Georgia still on my mind

Six years ago, I started writing for The Hinsdalean. It was the first time I had ever written anything that wasn't for a grade. It was the first time one of my stories got published. I remember my first article was about how my older sister, Anna, was going away to college - to a school called the University of Georgia.

Two years later, I joined her, leaving my comfortable life in Hinsdale to study journalism at UGA. I didn't know much about journalism, only that it was a field you went into when you liked to write, and that it's why Sally heads to New York in "When Harry Met Sally." To be a journalist - not a gymnast.

Now, I'm graduating from UGA with a degree in journalism and a new skill set. Still I'm faced with the question everyone has to answer after a chapter of their life ends. Where do I go next?

Four years at UGA have given me more than I ever hoped for. Sometimes, I think it's given me more than I deserve: back-to-back national championships, a friend group who has taught me the strength and power of female friendships, a passion for a career that started out as a little girl's hobby and memories - perfect moments in time that I always carry with me.

Georgia has become a home to me - one that I'm not ready to leave behind.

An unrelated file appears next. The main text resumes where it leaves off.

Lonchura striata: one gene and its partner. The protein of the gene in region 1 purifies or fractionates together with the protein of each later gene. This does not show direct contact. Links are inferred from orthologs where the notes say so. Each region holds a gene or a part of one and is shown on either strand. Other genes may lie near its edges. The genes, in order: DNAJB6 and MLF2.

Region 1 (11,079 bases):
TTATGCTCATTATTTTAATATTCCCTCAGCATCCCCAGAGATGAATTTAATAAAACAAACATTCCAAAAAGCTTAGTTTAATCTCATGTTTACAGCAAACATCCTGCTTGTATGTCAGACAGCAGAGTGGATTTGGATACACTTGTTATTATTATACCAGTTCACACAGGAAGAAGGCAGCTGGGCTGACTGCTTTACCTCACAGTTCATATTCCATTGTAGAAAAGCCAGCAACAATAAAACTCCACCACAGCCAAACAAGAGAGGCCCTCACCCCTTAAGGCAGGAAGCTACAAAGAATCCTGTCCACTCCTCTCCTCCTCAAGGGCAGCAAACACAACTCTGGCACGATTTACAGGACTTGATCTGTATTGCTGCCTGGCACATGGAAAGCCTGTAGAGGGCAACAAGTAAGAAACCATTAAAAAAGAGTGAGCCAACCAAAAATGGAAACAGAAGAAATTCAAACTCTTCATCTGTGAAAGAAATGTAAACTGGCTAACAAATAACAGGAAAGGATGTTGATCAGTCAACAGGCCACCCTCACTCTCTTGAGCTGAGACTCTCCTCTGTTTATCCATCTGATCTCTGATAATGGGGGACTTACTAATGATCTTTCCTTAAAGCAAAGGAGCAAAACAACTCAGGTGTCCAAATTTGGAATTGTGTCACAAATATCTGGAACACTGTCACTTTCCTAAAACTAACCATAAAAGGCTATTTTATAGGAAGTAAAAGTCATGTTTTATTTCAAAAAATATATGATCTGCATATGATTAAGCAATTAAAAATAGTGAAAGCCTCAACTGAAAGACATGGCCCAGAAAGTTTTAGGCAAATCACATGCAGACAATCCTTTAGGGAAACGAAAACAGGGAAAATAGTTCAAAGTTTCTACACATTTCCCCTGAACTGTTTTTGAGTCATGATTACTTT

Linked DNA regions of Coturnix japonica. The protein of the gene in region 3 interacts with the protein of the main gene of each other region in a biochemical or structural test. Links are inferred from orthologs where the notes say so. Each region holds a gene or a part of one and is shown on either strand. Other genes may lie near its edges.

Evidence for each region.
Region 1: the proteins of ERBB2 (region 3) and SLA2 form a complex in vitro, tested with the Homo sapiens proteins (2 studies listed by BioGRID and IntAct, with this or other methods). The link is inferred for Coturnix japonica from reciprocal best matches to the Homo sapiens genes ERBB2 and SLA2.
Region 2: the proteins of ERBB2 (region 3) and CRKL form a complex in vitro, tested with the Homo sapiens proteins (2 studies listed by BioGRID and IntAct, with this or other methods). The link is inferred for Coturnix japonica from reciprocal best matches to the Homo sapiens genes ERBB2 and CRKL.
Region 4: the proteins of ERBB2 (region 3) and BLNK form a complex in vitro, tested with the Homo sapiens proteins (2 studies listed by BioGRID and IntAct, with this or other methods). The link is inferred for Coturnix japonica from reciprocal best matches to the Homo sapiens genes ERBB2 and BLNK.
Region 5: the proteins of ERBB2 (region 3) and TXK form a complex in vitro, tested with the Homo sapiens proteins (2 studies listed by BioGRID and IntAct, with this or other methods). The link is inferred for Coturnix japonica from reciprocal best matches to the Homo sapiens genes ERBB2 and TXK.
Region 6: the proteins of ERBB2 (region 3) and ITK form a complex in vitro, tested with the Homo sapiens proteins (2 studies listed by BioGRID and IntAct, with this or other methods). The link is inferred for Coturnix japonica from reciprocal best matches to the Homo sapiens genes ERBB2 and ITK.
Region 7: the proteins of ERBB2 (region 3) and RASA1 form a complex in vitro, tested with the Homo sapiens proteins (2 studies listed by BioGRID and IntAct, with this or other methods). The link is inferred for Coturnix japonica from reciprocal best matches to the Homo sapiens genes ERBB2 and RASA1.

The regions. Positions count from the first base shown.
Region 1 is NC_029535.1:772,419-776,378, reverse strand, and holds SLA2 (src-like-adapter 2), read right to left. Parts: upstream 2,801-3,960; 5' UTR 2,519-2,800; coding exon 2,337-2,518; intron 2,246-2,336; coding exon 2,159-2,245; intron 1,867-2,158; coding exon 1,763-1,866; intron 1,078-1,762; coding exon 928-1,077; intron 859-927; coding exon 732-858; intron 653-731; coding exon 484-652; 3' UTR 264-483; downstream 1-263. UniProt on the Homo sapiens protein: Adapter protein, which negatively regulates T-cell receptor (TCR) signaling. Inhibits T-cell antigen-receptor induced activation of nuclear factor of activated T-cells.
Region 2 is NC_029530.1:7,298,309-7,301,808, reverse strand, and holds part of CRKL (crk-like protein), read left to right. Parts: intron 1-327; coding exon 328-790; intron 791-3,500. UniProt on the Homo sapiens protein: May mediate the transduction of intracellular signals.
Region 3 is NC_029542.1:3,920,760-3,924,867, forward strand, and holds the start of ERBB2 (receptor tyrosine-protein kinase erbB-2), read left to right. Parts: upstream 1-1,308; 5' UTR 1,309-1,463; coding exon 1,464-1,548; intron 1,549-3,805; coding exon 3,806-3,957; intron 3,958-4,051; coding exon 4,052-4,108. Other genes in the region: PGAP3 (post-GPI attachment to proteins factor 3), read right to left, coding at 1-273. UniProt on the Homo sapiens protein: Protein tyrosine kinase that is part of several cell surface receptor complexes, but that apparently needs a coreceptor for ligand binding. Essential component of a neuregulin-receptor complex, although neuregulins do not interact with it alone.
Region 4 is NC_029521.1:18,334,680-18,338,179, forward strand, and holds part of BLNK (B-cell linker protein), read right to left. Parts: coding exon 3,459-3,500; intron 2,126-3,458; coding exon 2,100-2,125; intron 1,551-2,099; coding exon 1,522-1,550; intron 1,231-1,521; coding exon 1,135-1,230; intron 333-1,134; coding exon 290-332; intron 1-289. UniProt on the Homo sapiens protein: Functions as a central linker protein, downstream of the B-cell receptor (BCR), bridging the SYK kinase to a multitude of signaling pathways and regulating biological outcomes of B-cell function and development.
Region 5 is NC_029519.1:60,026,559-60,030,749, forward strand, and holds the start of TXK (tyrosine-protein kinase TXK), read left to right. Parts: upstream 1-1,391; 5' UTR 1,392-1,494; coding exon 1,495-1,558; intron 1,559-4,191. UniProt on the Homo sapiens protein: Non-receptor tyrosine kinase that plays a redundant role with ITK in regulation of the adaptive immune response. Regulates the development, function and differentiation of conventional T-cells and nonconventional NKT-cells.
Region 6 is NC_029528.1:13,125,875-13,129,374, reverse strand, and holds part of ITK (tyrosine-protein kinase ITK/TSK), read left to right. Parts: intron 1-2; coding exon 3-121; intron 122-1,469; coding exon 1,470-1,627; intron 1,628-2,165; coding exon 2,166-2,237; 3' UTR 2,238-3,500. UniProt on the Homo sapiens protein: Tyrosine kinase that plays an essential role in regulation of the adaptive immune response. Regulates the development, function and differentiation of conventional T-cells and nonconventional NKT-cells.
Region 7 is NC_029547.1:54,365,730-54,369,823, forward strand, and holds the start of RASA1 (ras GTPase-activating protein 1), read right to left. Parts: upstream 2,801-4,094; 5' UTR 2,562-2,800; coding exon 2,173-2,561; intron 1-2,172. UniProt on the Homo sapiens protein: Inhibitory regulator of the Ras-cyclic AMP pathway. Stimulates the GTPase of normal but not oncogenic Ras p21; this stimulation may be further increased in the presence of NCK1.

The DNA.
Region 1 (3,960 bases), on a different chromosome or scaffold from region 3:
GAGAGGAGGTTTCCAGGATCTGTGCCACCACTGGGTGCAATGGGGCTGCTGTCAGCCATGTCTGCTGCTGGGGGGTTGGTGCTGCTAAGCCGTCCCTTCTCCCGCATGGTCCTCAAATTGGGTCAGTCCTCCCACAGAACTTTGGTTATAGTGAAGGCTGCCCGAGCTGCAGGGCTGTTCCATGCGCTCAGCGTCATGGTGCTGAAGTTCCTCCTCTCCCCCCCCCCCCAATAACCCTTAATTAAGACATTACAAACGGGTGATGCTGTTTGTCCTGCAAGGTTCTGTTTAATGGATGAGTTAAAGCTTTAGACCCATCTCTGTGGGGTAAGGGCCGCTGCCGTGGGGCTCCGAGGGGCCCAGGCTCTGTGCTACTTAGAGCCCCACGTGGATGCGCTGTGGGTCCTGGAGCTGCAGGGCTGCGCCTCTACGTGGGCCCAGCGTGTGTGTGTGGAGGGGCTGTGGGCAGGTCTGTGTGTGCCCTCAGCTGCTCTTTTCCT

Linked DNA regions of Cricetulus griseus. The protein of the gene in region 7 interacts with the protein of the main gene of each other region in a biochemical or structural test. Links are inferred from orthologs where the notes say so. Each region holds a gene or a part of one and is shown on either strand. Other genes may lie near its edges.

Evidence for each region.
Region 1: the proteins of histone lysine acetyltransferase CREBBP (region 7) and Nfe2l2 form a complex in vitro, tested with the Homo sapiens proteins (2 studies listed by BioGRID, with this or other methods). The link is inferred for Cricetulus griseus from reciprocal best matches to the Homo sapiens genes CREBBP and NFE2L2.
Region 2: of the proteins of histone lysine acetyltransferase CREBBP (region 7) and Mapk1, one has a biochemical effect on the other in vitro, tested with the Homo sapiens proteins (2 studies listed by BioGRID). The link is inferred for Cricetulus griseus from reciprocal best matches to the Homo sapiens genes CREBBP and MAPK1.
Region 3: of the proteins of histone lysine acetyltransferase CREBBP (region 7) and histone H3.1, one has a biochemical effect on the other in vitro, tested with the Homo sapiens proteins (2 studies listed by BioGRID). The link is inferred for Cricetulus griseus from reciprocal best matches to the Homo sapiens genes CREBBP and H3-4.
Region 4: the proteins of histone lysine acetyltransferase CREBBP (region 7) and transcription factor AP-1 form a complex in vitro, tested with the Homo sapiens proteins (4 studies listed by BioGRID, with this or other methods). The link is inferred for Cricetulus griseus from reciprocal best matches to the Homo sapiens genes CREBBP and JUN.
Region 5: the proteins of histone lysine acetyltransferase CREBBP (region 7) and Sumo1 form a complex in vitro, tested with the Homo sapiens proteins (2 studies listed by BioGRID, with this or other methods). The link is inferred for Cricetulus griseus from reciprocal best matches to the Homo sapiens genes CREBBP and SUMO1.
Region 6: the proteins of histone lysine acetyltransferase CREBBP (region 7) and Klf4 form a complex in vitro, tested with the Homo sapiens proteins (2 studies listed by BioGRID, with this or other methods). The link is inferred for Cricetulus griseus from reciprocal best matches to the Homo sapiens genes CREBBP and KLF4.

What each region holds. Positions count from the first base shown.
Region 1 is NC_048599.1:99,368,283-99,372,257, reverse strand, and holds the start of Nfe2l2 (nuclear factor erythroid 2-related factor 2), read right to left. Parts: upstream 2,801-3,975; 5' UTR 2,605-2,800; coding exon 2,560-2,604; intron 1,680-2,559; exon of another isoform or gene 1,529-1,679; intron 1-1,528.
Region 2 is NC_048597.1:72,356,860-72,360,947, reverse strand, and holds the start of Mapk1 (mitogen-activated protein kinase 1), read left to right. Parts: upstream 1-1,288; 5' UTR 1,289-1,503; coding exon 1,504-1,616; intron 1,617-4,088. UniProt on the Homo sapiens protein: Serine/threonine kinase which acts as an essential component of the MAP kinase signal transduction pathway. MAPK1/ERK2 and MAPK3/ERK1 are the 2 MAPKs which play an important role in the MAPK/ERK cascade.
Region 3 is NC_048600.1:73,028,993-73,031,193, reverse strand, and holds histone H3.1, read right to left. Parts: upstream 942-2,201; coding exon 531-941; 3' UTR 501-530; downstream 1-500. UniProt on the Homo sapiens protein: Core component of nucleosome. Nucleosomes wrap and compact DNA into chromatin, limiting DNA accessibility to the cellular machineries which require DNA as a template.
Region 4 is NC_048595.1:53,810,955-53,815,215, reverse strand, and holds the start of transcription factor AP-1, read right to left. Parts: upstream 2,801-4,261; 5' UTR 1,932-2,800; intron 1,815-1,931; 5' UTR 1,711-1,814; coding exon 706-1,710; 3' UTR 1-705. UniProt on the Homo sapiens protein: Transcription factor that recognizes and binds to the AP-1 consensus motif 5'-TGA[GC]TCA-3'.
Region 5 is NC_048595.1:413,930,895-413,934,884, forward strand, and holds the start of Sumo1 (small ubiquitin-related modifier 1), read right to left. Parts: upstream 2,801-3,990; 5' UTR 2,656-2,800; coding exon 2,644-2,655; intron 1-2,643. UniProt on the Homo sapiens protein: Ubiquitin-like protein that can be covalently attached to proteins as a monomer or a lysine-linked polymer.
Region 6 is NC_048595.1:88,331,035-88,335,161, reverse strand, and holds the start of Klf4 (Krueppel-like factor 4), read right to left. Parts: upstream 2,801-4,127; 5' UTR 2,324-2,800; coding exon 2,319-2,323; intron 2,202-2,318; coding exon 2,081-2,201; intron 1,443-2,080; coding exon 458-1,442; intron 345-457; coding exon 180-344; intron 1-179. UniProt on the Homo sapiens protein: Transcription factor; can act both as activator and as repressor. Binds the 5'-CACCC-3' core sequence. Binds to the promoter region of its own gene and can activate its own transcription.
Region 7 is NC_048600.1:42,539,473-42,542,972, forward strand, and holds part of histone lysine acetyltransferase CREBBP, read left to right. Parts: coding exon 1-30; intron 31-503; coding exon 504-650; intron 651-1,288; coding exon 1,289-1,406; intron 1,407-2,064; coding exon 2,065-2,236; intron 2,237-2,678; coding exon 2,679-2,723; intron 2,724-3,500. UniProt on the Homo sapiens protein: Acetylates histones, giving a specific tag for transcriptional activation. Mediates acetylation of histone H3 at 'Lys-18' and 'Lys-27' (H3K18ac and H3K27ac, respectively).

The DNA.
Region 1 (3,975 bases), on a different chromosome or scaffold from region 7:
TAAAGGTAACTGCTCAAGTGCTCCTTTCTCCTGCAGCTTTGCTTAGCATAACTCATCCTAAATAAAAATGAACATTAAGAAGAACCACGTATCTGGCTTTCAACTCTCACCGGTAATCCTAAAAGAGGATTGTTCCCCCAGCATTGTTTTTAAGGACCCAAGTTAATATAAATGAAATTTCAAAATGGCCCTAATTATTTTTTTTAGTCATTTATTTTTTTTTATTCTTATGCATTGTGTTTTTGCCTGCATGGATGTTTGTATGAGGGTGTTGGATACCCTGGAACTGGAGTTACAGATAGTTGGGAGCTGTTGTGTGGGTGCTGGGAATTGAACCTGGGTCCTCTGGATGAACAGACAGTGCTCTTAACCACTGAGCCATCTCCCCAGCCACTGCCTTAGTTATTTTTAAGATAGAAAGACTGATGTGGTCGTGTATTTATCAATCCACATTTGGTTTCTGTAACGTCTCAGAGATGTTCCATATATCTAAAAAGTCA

That's why, after one more summer in Hinsdale, I'm moving to Atlanta to live with my college best friend, Sydney, for our fifth year in a row. She and I have always joked that she's like Monica and I'm like Rachel. Luckily, we're only in our first season of "Friends."

As I apply to jobs, I have a myriad of interests to choose from - politics, fashion, food and drink and publishing - each stemming from a different part of myself developed throughout the years. All are inspired by the one part that unites them all: the writer.

I have always said that I write because I want to make others feel the way I feel when I read a favorite book or a captivating poem or a hauntingly beautiful quote. But there's more to it than that. I also write so that I can feel something - some connection to a person, to the world, to myself.

I am grateful to The Hinsdalean, and to Pam and Jim, who gave a young high schooler who liked to write the chance to let it be more. Throughout my years writing for this paper, I have seen myself change and grow as a writer as I became a woman, the two forever intertwined.

Above all, I hope my stories have made an impact. If my writing has made you - even for a moment - smile or think or hope or believe in something greater, then I think that would be enough.

- Katie Hughes of Hinsdale, a senior at the University of Georgia, is a contributing columnist. Readers can email her at [email protected].